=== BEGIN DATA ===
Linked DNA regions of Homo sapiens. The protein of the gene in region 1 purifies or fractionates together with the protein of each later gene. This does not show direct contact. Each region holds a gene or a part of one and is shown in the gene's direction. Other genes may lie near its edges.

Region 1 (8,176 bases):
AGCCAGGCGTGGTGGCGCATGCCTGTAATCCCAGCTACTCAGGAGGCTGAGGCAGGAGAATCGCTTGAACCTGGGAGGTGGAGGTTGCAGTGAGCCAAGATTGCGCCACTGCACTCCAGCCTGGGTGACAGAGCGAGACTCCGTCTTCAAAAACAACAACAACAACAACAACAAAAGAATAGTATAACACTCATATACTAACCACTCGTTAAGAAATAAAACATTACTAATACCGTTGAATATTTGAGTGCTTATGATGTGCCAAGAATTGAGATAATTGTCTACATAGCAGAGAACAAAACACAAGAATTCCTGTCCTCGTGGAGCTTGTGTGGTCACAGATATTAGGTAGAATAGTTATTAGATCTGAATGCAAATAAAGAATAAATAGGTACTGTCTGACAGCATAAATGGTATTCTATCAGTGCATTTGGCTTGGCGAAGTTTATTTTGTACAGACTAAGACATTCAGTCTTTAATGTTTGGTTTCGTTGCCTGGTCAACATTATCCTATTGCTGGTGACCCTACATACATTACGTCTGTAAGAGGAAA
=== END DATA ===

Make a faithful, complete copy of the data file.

Linked DNA regions of Homo sapiens. The protein of the gene in region 1 purifies or fractionates together with the protein of each later gene. This does not show direct contact. Each region holds a gene or a part of one and is shown in the gene's direction. Other genes may lie near its edges.

Region 1 (8,176 bases):
AGCCAGGCGTGGTGGCGCATGCCTGTAATCCCAGCTACTCAGGAGGCTGAGGCAGGAGAATCGCTTGAACCTGGGAGGTGGAGGTTGCAGTGAGCCAAGATTGCGCCACTGCACTCCAGCCTGGGTGACAGAGCGAGACTCCGTCTTCAAAAACAACAACAACAACAACAACAAAAGAATAGTATAACACTCATATACTAACCACTCGTTAAGAAATAAAACATTACTAATACCGTTGAATATTTGAGTGCTTATGATGTGCCAAGAATTGAGATAATTGTCTACATAGCAGAGAACAAAACACAAGAATTCCTGTCCTCGTGGAGCTTGTGTGGTCACAGATATTAGGTAGAATAGTTATTAGATCTGAATGCAAATAAAGAATAAATAGGTACTGTCTGACAGCATAAATGGTATTCTATCAGTGCATTTGGCTTGGCGAAGTTTATTTTGTACAGACTAAGACATTCAGTCTTTAATGTTTGGTTTCGTTGCCTGGTCAACATTATCCTATTGCTGGTGACCCTACATACATTACGTCTGTAAGAGGAAA